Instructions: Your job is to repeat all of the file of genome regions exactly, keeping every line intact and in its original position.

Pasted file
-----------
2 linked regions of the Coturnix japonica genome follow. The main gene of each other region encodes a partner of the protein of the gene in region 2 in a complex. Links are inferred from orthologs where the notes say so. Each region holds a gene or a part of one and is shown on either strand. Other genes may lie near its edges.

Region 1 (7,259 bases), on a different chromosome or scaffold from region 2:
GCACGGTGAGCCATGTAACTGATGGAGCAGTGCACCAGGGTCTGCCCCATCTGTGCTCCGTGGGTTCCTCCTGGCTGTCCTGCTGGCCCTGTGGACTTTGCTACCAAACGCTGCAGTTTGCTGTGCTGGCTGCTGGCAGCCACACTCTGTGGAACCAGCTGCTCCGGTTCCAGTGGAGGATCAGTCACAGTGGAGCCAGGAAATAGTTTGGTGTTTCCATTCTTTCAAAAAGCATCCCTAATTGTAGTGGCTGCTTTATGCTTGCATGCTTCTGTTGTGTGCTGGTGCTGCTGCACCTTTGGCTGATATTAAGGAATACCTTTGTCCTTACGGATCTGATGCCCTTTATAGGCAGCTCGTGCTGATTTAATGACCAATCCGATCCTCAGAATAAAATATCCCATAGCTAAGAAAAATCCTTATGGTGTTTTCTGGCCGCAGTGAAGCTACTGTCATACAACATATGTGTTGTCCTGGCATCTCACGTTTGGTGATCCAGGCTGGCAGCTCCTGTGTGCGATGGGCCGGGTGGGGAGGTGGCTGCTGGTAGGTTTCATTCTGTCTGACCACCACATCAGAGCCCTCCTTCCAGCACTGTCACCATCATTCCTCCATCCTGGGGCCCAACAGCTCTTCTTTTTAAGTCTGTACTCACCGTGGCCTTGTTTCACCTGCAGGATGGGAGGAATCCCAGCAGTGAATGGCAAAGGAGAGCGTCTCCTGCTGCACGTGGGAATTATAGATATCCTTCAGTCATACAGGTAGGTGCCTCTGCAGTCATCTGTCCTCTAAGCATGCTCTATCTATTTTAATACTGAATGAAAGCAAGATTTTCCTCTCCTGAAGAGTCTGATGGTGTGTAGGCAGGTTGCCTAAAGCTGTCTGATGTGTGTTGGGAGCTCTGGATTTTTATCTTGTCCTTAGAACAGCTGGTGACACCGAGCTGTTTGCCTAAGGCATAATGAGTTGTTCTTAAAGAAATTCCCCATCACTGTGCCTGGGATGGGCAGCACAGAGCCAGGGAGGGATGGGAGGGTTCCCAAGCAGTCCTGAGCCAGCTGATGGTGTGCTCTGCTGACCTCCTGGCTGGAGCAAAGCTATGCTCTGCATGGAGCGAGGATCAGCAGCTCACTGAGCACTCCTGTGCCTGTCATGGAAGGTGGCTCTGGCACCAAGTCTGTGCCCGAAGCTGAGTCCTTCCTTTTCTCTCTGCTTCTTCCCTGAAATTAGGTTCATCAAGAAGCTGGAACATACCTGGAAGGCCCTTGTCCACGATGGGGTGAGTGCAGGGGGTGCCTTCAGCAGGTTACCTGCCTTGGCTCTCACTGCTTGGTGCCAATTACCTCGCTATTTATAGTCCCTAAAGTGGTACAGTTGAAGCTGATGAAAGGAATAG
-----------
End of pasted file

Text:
2 linked regions of the Coturnix japonica genome follow. The main gene of each other region encodes a partner of the protein of the gene in region 2 in a complex. Links are inferred from orthologs where the notes say so. Each region holds a gene or a part of one and is shown on either strand. Other genes may lie near its edges.

Region 1 (7,259 bases), on a different chromosome or scaffold from region 2:
GCACGGTGAGCCATGTAACTGATGGAGCAGTGCACCAGGGTCTGCCCCATCTGTGCTCCGTGGGTTCCTCCTGGCTGTCCTGCTGGCCCTGTGGACTTTGCTACCAAACGCTGCAGTTTGCTGTGCTGGCTGCTGGCAGCCACACTCTGTGGAACCAGCTGCTCCGGTTCCAGTGGAGGATCAGTCACAGTGGAGCCAGGAAATAGTTTGGTGTTTCCATTCTTTCAAAAAGCATCCCTAATTGTAGTGGCTGCTTTATGCTTGCATGCTTCTGTTGTGTGCTGGTGCTGCTGCACCTTTGGCTGATATTAAGGAATACCTTTGTCCTTACGGATCTGATGCCCTTTATAGGCAGCTCGTGCTGATTTAATGACCAATCCGATCCTCAGAATAAAATATCCCATAGCTAAGAAAAATCCTTATGGTGTTTTCTGGCCGCAGTGAAGCTACTGTCATACAACATATGTGTTGTCCTGGCATCTCACGTTTGGTGATCCAGGCTGGCAGCTCCTGTGTGCGATGGGCCGGGTGGGGAGGTGGCTGCTGGTAGGTTTCATTCTGTCTGACCACCACATCAGAGCCCTCCTTCCAGCACTGTCACCATCATTCCTCCATCCTGGGGCCCAACAGCTCTTCTTTTTAAGTCTGTACTCACCGTGGCCTTGTTTCACCTGCAGGATGGGAGGAATCCCAGCAGTGAATGGCAAAGGAGAGCGTCTCCTGCTGCACGTGGGAATTATAGATATCCTTCAGTCATACAGGTAGGTGCCTCTGCAGTCATCTGTCCTCTAAGCATGCTCTATCTATTTTAATACTGAATGAAAGCAAGATTTTCCTCTCCTGAAGAGTCTGATGGTGTGTAGGCAGGTTGCCTAAAGCTGTCTGATGTGTGTTGGGAGCTCTGGATTTTTATCTTGTCCTTAGAACAGCTGGTGACACCGAGCTGTTTGCCTAAGGCATAATGAGTTGTTCTTAAAGAAATTCCCCATCACTGTGCCTGGGATGGGCAGCACAGAGCCAGGGAGGGATGGGAGGGTTCCCAAGCAGTCCTGAGCCAGCTGATGGTGTGCTCTGCTGACCTCCTGGCTGGAGCAAAGCTATGCTCTGCATGGAGCGAGGATCAGCAGCTCACTGAGCACTCCTGTGCCTGTCATGGAAGGTGGCTCTGGCACCAAGTCTGTGCCCGAAGCTGAGTCCTTCCTTTTCTCTCTGCTTCTTCCCTGAAATTAGGTTCATCAAGAAGCTGGAACATACCTGGAAGGCCCTTGTCCACGATGGGGTGAGTGCAGGGGGTGCCTTCAGCAGGTTACCTGCCTTGGCTCTCACTGCTTGGTGCCAATTACCTCGCTATTTATAGTCCCTAAAGTGGTACAGTTGAAGCTGATGAAAGGAATAG